Camix (s-metolachlor 2.68 lb/gal + mesotrione (0.27 lb/gal) from Syngenta is a product that can be used PPI, PRE, or POST on field or seed corn up to 5 inches tall. Use rates are 2.4 qt/A which provides 1.75 pt/A of Dual II Magnum and 6.3 oz/A of Callisto. This product will be available in limited quantities in MI, MN, PA, and WI. If the product is applied POST the use of NIS is recommended, but do not use COC, MSO or nitrogen solutions because of risk of crop injury. Do not use after Counter or Lorsban insecticide.
New Herbicides for Soybean
Phoenix (lactofen) from Valent is a new formulation of Cobra with an adjuvant system designed for less crop response. Labeled in 2002.
Valor (flumioxazin) 51% WDG was labeled in 2002 for fall, EPP, and PRE applications in soybean. This product is a PPO inhibitor, similar to Authority/Spartan with good activity on small seeded broadleaf weeds such as pigweeds/waterhemp, lambsquarter, and annual nightshade species. Use rates are 2 to 3 oz/A. The label does not allow this product to be tankmixed with chloroacetamide herbicides (Lasso, Dual II Mag, Frontier, Define, Boundary) because the risk of crop response is enhanced.
Labeled in 2003.
Gangster is a co-pack of Valor (flumioxazin) + FirstRate (cloransulam) co-marketed by Valent and DowAgroSciences. The addition of FirstRate adds activity on ragweeds, marestail, morningglories, velvetleaf and cocklebur to the activity of Valor. Registration expected 2nd quarter of 2003.
Glyphosate formulations. There are now over 30 formulations of glyphosate labeled for use in Roundup Ready crops in Indiana. Monsanto will introduce a product called Roundup Original II, which is a 3 lb ae/gal isopropylamine salt that does not contain the Transorb adjuvant package. Label allows the use of additional adjuvants. Monsanto will also be phasing out Roundup Ultramax and replacing it with Roundup Weathermax as their primary glyphosate product for Roundup Ready Soybeans. Roundup Weathermax is a potassium salt of glyphosate with 4.5 lb of acid equivalent (ae)/gal. Use rates of Roundup Weathermax will be 22 oz/A.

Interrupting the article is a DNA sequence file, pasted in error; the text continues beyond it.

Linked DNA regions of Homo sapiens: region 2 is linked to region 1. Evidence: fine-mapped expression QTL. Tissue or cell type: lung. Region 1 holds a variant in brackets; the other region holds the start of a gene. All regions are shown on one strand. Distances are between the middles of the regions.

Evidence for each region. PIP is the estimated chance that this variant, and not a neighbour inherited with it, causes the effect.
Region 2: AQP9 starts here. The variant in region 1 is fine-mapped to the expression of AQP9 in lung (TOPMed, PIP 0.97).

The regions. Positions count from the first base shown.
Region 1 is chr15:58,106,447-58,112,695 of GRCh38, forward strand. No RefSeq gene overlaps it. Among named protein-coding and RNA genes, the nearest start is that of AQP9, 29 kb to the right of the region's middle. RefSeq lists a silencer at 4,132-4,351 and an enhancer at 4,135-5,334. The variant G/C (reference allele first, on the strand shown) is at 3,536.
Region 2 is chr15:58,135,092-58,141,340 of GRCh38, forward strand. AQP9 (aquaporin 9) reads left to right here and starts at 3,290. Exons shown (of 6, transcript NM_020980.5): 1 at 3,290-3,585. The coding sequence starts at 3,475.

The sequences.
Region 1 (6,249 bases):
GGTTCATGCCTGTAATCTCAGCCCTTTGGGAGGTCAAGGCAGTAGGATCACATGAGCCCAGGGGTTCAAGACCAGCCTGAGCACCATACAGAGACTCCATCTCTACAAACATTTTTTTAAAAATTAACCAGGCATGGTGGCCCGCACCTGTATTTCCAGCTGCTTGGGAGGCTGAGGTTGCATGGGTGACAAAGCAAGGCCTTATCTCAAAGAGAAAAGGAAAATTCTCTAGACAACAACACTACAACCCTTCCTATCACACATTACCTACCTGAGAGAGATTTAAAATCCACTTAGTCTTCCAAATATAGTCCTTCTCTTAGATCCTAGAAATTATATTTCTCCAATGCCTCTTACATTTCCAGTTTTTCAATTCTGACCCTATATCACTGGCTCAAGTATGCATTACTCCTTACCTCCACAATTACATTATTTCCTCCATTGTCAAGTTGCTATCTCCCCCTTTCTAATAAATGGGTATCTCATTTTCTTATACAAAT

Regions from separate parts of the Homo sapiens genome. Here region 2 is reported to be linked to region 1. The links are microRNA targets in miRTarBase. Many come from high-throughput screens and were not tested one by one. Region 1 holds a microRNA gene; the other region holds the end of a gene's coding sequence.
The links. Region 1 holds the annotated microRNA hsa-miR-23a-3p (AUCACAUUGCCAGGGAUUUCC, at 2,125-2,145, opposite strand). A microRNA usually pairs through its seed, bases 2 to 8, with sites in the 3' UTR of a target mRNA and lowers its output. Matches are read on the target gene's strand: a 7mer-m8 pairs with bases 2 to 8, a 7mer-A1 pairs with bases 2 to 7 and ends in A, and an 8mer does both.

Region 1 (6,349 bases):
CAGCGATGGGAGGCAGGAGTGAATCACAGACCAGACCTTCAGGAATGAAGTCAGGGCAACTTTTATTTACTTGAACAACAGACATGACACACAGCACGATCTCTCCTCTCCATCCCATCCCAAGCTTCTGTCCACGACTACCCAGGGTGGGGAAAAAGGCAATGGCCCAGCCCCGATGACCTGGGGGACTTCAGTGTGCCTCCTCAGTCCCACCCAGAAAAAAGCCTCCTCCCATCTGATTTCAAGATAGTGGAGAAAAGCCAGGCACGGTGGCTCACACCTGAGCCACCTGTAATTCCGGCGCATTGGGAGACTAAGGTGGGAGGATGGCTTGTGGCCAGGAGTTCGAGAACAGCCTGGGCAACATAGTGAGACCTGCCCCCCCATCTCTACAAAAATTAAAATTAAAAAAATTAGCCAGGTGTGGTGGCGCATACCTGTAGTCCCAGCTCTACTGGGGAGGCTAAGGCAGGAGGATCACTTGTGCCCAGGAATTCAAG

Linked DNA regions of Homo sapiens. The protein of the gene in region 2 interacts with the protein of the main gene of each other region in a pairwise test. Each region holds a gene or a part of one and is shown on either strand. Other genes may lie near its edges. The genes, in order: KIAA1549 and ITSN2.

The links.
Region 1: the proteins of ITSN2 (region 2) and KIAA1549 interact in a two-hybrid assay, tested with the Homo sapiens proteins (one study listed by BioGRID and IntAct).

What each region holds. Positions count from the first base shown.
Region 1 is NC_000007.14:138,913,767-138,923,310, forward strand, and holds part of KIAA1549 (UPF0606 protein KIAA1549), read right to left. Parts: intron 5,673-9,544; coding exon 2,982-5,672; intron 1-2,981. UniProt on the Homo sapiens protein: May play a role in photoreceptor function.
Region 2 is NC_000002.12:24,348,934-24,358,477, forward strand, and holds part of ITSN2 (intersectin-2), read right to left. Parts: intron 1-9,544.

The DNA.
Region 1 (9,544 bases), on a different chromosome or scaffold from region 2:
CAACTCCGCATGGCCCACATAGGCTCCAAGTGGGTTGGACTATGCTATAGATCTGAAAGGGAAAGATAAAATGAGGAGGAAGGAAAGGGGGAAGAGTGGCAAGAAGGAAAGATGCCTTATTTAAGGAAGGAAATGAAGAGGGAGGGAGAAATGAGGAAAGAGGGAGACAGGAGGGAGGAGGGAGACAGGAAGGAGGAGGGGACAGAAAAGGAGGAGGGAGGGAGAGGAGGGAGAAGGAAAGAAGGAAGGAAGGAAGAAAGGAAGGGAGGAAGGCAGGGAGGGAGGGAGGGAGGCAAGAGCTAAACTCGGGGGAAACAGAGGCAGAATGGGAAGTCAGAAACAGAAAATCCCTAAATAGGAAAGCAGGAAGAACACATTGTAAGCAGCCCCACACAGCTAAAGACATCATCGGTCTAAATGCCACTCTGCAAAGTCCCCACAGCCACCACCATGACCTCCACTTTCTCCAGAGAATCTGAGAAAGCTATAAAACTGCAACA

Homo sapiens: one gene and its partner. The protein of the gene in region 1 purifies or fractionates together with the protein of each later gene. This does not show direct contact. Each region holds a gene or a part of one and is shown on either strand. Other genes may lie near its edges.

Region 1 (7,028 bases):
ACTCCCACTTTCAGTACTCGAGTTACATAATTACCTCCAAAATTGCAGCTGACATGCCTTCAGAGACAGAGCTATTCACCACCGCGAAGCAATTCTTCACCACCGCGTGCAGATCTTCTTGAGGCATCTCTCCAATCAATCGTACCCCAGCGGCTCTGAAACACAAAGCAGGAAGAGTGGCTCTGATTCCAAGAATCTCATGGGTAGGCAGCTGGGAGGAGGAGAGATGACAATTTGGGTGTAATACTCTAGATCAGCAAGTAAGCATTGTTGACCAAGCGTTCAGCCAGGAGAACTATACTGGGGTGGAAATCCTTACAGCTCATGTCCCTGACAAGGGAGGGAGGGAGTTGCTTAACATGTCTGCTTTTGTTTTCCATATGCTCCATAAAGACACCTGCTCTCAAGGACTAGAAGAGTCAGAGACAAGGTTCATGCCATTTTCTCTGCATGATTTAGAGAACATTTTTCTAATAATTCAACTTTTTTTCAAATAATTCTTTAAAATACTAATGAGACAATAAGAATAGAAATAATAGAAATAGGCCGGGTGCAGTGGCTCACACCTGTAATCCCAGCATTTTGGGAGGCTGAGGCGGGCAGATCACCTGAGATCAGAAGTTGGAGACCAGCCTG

In Table 2, we have listed four of the major glyphosate brands available for use in Roundup Ready crops and their equivalent rates to obtain 0.38 or 0.75 lb ae/A. Most of the generic glyphosates are formulated as the isopropylamine salt with 3 lb of ae/gallon, similar to the Glyphomax products shown on the first line. It is important to keep in mind that each product may have unique adjuvant requirements. Here are examples of statements from labels of a few Monsanto glyphosate products:
A great deal of time and effort is devoted to marketing the various glyphosate products. Many claims are made in reference to one product being superior to others. When used according to label directions we have observed very few differences in the activity of the various formulations on target weed species. Shown in Table 3 is the result of this years experiment at the Purdue University Agronomy Farm. Essentially no differences were observed between the six products evaluated in this trial.
New Herbicide for Alfalfa
Raptor (imazamox) 1S has received federal approval for use on established alfalfa (2 trifolioates or more) in the fall, winter, or spring to dormant or semi dormant alfalfa or between cuttings (less than 3 inches of regrowth) in non-dormant alfalfa and in-season use on other edible legumes. The formulation of imazamox labeled for alfalfa will be called Raptor. Raptor controls a similar spectrum of weeds compared to Pursuit, with better activity on grasses and lambsquarter, but less soil residual activity. Pursuit will provide better soil residual activity. Use rates are 4 to 6 oz/A with COC (1% v/v) or NIS (0.25% v/v) + AMS (12-15 lbs/100 gallons).
New Herbicide for Wheat
Beyond (also imazamox) 1S will be labeled for use on Clearfield (imidazolinone resistant) wheat. Beyond can be applied at 4 to 6 oz/A in the fall or spring from the 3rd leaf stage of wheat up until before jointing. NIS and AMS or UAN are the required spray additives. Beyond will control ryegrass, bromegrass and many winter annual weeds. Seed supply will be limited in 2003.
New Herbicide for Grass Pastures
Dupont will introduce a product called Cimmaron 60 DF (metsulfuron) for broadleaf weed control in grass pastures. It is essentially the same product as Ally with no haying or grazing restrictions.
New Herbicide-Resistant Weeds
Glyphosate-resistant marestail (horseweed) has been identified at two sites in Jackson county in southern Indiana. Glyphosate resistant marestail has also been identified in Ohio and Kentucky. A number of additional sites in Indiana have also reported difficulty in controlling this weed with glyphosate this past year. We will be doing some more work in the greenhouse to determine how well other herbicides control these suspect populations.
WeedSOFT 2003 – A New Weed Management Decision Aid for Indiana – (Bill Johnson)